By Richard Winters
My Rating: 6 out of 10
4-Word Review: Homely girl finds independence.
Natalie (Patty Duke) has been plagued all her life as being unattractive and overlooked time and again by other men. Her parents (Nancy Marchand, Phillip Sterling) promise her that way day she will grow up to be beautiful, but it never happens. When she finds out that they secretly promise one of her potential suitors (Bob Balaban) that they will pay for his education to become an eye doctor if he agrees to marry her she becomes deeply hurt and decides to move out. Things are not easy at first, but she manages to find a job and a decent apartment in Greenwich Village. It is there that she meets David (James Farentino) an older man who she falls deeply in love with only to find out that he is married.
Duke does well in the lead role although this was at the height of her bipolar disorder, which was untreated at the time and it caused many problems on the set between her and director Fred Coe that was later chronicled her autobiographic book ‘Call Me Anna’ and subsequent 1990 TV-Movie of the same name. On the looks department the character really isn’t that bad and her ‘ugliness’ consists mainly of some bad buck teeth that could probably have been immediately resolved with a good orthodontist and some braces.
It’s the character’s personality that is really unattractive. She is extremely whiny as well as being bag of insecurities that falls completely apart the second she is faced with anything unpleasant or unexpected. She is constantly judging other women on their looks even though she expects everyone else to look past her own physical flaws and resents them when they don’t. There is even a scene where she coldly rejects an overweight man who asks her to dance by calling him a ‘loser’. While I applaud the film for showing us a candid portrait of an individual that goes well beyond the manufactured politically correct persona of a protagonist that we are so used to seeing it still may be tough going for most viewers to have much empathy for her.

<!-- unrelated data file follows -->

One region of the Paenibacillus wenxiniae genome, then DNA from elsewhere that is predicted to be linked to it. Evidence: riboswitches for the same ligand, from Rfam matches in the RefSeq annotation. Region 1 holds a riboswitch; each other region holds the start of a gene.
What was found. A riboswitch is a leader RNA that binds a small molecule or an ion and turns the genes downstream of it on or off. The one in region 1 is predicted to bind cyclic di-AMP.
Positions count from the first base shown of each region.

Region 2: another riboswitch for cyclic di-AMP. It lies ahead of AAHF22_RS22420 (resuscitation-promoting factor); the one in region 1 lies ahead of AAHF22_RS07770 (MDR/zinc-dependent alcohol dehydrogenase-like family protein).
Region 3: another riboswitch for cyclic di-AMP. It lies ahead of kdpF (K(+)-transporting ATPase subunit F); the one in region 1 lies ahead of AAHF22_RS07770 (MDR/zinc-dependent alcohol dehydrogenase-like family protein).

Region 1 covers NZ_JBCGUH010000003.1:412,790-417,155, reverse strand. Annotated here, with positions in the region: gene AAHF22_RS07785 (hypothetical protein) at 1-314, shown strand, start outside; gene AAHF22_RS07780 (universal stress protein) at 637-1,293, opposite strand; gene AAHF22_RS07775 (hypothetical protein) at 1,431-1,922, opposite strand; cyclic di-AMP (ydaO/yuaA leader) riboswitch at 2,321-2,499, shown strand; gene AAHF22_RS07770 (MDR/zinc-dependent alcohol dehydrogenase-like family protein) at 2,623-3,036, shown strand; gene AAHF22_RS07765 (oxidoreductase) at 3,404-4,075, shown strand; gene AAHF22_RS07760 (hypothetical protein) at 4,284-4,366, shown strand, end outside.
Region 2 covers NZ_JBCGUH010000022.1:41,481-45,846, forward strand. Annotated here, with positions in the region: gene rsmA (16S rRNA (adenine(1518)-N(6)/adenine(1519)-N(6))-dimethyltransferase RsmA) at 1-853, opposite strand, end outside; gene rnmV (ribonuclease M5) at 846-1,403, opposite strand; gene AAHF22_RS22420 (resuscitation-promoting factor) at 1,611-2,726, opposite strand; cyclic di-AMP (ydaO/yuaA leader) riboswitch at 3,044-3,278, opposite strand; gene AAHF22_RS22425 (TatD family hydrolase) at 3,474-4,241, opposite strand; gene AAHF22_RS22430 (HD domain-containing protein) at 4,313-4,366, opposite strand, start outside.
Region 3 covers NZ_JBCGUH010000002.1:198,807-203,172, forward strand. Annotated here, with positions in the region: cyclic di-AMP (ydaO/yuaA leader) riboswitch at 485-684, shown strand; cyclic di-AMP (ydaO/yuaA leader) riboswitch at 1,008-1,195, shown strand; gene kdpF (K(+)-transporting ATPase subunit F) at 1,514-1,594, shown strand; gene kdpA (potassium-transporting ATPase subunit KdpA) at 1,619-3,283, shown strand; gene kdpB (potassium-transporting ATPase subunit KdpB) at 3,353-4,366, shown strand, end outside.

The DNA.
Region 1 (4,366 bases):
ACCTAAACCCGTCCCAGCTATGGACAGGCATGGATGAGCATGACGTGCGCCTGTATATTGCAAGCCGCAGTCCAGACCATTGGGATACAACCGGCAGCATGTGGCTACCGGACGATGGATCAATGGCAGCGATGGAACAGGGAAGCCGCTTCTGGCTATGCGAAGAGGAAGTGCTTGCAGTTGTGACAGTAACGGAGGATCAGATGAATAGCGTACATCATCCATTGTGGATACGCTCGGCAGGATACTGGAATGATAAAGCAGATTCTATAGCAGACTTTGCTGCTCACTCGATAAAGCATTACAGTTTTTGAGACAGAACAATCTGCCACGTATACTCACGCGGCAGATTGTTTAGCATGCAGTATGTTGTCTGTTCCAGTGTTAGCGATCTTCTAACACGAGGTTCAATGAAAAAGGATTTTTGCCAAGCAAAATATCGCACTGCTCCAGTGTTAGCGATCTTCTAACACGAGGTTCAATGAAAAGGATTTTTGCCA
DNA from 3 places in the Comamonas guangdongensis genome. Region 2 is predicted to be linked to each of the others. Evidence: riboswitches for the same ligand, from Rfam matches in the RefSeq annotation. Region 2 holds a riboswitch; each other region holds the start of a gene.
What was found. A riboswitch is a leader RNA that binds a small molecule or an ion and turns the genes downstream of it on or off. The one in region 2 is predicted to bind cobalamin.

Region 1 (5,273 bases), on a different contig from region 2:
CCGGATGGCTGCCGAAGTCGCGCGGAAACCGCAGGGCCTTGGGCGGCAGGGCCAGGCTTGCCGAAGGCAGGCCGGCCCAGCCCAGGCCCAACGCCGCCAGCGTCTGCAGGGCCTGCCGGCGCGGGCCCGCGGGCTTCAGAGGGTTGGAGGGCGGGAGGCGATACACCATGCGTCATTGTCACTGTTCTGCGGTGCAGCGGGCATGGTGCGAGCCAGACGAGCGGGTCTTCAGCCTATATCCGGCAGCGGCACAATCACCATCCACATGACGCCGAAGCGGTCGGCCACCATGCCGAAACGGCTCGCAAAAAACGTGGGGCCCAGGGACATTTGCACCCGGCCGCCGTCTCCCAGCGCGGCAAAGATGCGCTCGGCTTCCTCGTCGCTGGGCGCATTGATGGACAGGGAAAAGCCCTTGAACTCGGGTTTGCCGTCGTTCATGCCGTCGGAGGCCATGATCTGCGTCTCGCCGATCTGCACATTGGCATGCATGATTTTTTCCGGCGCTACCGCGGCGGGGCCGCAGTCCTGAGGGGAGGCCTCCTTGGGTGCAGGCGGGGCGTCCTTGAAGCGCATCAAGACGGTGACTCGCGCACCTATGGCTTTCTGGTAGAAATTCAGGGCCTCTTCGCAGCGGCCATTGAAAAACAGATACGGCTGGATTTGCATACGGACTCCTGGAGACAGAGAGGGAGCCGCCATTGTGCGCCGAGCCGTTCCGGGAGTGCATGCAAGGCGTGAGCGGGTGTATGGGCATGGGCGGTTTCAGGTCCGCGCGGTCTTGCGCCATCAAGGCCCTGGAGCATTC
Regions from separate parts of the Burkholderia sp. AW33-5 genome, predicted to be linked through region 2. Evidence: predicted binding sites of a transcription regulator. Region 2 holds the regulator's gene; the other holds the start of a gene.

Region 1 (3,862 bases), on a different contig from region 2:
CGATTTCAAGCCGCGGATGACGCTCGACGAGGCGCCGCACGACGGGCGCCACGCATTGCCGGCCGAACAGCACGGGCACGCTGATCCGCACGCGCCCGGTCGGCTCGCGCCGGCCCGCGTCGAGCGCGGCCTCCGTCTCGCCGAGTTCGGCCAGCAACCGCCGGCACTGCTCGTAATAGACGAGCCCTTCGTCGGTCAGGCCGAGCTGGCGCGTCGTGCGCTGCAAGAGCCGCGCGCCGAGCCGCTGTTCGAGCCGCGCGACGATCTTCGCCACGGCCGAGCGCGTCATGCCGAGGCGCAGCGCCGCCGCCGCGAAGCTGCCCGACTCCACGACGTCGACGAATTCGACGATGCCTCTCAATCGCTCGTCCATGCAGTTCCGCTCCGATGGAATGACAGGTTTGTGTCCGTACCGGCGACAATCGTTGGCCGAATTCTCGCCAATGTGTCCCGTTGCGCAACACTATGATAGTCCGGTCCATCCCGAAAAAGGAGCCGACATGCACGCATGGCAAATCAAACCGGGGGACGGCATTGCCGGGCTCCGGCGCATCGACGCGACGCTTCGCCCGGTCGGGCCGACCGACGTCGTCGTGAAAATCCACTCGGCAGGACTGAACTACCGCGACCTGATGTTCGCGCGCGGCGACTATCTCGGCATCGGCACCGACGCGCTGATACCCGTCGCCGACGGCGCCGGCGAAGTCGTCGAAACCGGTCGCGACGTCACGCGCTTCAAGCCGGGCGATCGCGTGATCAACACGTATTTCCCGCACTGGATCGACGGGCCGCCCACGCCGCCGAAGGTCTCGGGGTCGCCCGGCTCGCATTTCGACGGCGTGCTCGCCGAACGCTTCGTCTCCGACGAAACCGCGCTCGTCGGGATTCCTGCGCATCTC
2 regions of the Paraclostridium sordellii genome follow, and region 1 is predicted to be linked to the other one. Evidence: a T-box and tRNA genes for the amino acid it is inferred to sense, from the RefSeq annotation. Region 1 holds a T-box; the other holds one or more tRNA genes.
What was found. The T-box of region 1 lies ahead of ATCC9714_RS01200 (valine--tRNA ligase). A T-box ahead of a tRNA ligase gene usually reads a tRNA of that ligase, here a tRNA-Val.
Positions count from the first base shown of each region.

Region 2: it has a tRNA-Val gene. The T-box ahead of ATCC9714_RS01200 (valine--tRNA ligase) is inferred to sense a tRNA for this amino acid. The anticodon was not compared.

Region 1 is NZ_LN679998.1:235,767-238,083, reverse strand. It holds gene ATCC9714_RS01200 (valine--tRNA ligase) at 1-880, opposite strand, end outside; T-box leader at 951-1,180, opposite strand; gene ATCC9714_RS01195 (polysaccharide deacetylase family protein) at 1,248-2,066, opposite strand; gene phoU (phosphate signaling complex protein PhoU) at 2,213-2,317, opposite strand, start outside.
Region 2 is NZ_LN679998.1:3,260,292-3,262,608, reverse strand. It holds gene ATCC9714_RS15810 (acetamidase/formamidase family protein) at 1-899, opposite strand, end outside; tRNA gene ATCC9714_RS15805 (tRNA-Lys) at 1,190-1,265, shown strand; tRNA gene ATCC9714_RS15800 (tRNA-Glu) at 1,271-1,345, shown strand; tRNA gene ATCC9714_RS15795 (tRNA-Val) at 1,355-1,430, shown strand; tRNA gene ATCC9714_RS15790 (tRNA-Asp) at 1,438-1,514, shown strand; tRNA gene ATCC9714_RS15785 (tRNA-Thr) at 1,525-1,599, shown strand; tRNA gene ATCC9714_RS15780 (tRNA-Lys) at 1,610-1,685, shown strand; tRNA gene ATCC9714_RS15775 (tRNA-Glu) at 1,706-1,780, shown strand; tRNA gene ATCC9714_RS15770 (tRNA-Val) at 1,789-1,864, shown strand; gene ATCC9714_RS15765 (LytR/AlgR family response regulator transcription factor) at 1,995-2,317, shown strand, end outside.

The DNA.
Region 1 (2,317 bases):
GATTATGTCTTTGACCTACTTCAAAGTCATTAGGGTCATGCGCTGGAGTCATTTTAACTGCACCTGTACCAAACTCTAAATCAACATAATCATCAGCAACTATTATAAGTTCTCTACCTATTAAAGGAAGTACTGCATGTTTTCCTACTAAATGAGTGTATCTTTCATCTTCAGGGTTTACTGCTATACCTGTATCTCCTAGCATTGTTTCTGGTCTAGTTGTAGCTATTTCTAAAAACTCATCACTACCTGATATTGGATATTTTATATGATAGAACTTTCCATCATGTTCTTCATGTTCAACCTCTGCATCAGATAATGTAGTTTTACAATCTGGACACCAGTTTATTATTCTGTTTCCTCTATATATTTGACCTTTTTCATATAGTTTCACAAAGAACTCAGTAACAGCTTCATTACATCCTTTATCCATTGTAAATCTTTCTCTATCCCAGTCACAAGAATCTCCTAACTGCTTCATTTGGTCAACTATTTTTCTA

What I liked about the movie is that it starts out as an old fashioned kitchen sink drama of this lonely girl stuck in a drab existence and simply looking to get married and then blossoms into something completely different as she gets out into the world and experiences the big city and late ’60s attitudes. The film has a few memorable scenes including her job at a topless and bottomless bar in which the waitresses are required to wear all black that covers even their faces and then they are fitted with prosthetic breasts and butts that they wear around the outside of their outfits and glow-in-the-dark. They then walk around the darkened restaurant taking customer orders while looking like a collage of floating female body parts.
The one thing that really hurts the film as a whole is the musical score by Henry Mancini. Normally I’m a big fan of his, but here his melodic stuff sounds out-of-date and not in touch with the late ’60s or the young people living in it. Simply because one may be a great composer doesn’t mean he’s a perfect fit for every project and this was clearly one of them as the music has a 1940’s quality to it that made the picture seem highly dated even at the time.
The movie though does successfully make a great point, which is that one can only find true happiness from inner peace and not by being dependent on the reactions of others. It also marks the film debut of Al Pacino who is seen briefly as a young man who asks Natalie for a dance at a high school social and then immediately asks her if she ‘puts out’.
My Rating: 6 out of 10
Released: July 13, 1969
Runtime: 1Hour 51Minutes
Director: Fred Coe
Studio: National General Pictures
Available: None at this time.